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HomeIn the newsDon’t get real scars from your fake scars this Halloween - avoid counterfeit face paints!

Don’t get real scars from your fake scars this Halloween - avoid counterfeit face paints!

28 October 2021


If you dress your child up in their scariest outfit this spooky season, don’t receive an actual fright from dangerous counterfeit products. Counterfeit products may be able to hook us in with their cheap prices, but products like these can come back and bite you!


Face paints and other Halloween make-up designed for children are very often legally classed as both cosmetic products and toys.  In the UK, this means that they have to comply with the strict cosmetic safety laws, and the equally strict toy safety laws and standards.  


If a cosmetic product is also classed as a toy, companies have to also ensure that the product is safe for children to use. We all know that smart and inquisitive children love to explore, examine and, well, play(!) with anything they can get their hands on. That’s why, for products designed for children and which children might play with, companies have to think about the possible ways that a child could use the product and make sure it doesn’t pose a risk in those situations.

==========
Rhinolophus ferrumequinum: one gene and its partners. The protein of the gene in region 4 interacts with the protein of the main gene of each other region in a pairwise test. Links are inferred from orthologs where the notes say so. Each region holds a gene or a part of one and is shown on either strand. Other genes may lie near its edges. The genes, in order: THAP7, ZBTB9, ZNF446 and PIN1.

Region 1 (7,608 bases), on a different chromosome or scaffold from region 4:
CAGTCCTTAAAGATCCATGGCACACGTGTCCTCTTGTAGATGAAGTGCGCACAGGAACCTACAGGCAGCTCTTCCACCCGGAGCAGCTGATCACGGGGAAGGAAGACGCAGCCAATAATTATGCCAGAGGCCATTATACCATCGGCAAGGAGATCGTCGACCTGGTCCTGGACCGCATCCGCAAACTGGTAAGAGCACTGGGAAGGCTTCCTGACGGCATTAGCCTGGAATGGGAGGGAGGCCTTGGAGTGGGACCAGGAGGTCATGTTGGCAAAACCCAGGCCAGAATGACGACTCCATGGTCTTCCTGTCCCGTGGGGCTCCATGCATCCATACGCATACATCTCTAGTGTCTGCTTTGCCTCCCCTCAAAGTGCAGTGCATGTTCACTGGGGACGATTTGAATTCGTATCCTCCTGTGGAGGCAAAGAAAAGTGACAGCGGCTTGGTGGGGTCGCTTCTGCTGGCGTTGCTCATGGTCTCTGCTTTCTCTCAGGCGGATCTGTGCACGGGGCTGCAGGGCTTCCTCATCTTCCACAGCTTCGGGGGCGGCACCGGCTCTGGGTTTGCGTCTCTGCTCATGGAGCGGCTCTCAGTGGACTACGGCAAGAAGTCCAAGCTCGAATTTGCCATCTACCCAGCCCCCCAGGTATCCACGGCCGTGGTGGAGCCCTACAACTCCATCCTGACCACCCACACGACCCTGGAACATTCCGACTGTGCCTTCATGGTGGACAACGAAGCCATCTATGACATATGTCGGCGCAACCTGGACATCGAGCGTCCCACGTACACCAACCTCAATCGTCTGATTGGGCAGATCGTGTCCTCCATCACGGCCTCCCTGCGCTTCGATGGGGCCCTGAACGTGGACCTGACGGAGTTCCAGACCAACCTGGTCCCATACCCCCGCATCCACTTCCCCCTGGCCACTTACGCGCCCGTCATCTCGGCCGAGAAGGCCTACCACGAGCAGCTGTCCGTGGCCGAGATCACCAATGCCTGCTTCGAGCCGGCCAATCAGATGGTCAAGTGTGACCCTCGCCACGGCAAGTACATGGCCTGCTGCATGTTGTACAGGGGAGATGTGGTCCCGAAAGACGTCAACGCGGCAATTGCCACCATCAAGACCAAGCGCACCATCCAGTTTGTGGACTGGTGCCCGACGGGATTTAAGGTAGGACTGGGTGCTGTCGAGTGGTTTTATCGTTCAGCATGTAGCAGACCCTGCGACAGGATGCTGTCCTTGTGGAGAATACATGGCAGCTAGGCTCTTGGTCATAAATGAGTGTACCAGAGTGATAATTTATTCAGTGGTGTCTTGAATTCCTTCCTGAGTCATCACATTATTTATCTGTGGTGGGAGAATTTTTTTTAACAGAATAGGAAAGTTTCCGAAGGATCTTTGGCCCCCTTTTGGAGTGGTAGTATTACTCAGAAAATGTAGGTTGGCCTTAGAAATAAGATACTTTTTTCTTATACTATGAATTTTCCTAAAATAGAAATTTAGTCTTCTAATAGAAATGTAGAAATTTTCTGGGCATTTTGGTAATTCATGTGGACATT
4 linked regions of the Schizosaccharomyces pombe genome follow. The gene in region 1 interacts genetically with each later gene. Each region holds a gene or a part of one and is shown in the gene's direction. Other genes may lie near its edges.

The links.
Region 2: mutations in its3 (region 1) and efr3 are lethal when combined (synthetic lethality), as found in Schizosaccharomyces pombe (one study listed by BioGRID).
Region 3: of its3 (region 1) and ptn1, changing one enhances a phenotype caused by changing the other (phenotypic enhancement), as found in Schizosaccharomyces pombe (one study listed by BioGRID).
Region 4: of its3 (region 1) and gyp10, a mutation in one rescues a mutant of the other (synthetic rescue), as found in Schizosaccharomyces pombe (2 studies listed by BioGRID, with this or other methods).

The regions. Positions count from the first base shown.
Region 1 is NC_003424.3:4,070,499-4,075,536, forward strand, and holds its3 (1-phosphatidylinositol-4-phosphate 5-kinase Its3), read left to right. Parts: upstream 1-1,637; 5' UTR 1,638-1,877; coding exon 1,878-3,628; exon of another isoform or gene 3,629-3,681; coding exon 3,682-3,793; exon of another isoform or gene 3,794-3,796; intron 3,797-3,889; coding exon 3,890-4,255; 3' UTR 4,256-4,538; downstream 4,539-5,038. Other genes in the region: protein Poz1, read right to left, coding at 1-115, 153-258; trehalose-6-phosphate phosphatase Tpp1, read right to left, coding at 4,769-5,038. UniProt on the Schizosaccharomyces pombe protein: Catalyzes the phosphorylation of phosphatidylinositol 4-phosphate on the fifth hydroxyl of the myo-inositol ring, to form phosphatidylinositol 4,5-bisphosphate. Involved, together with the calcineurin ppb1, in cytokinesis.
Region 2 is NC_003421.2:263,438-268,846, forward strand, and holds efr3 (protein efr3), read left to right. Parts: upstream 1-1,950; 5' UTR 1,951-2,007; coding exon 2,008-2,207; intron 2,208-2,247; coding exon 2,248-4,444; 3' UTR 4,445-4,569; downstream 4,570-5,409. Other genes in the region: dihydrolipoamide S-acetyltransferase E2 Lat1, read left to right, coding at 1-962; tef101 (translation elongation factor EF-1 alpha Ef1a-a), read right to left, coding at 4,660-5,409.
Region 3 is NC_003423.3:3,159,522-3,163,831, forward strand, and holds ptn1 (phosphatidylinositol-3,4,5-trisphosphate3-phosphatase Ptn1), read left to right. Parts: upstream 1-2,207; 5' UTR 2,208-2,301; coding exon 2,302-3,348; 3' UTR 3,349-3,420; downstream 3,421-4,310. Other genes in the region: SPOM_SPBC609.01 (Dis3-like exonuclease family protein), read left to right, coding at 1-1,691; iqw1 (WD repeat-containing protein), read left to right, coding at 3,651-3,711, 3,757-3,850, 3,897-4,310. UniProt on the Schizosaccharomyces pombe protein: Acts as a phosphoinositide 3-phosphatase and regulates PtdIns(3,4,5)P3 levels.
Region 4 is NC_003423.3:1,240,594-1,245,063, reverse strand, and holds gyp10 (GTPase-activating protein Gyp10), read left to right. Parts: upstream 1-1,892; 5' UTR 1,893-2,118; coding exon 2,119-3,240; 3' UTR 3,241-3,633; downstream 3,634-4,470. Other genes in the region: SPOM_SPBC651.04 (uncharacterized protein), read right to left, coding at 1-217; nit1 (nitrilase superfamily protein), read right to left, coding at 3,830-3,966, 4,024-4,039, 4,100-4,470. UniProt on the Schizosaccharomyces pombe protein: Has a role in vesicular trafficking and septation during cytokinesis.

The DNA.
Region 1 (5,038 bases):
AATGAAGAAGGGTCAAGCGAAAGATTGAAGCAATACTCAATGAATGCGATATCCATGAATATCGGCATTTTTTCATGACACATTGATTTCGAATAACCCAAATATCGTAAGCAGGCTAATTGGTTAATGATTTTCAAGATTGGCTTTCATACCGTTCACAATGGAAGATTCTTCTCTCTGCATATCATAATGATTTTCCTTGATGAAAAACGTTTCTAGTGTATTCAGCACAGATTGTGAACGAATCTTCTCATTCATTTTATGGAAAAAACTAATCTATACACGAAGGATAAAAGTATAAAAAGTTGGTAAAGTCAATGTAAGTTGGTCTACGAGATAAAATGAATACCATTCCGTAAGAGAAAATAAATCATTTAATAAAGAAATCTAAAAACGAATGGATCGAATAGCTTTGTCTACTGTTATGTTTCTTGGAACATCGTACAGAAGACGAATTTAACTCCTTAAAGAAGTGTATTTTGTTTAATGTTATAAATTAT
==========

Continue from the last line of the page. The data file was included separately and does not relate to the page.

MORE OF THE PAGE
If you are buying face paints which are clearly aimed at children, you can look out for the CE or UKCA mark which show that the manufacturer has declared that the toy meets the safety standards required by law. 


It is really important to make sure you buy your face paints from a reputable and trustworthy source and be wary of deals which look too good to be true.  This is because counterfeiters have little regard for safety laws. The Anti-Counterfeiting Group (ACG) reported in October 2021 on a report by The British Toy and Hobby Association that “88% of toys bought from 3rd party online sellers were found to be illegal for sale in the UK and that 49% of toys tested were unsafe for children to play with.” 


So what can we do? 


To avoid counterfeit cosmetics, the best advice is to always buy from a trustworthy source such as large reputable outlets or an official website. Price, place of sale and packaging are three indicators of whether or not a product is genuine. Low-quality packaging, a poor replica of a genuine logo, and misspellings of brand names, marketing text or guarantees are the most frequent signs of a counterfeit product. 


As part of the next steps action following the publication of the British Toy and Hobby Association’s report, an online petition has been launched ‘Don’t Toy with Children’s Safety’ which is seeking Parliamentary support to stop the sale of unsafe toys from third-party sellers via online marketplaces.  Find out more here. 


Which? has produced a guide to spotting fake goods which is available online and also read the ACG factsheet on ‘The Dangers of Fakes’. 


Don’t let poor quality or unsafe counterfeit products spoil your Halloween fun, keep those scares on the screen and, most importantly, have a safe, spooky time from everyone at CTPA!

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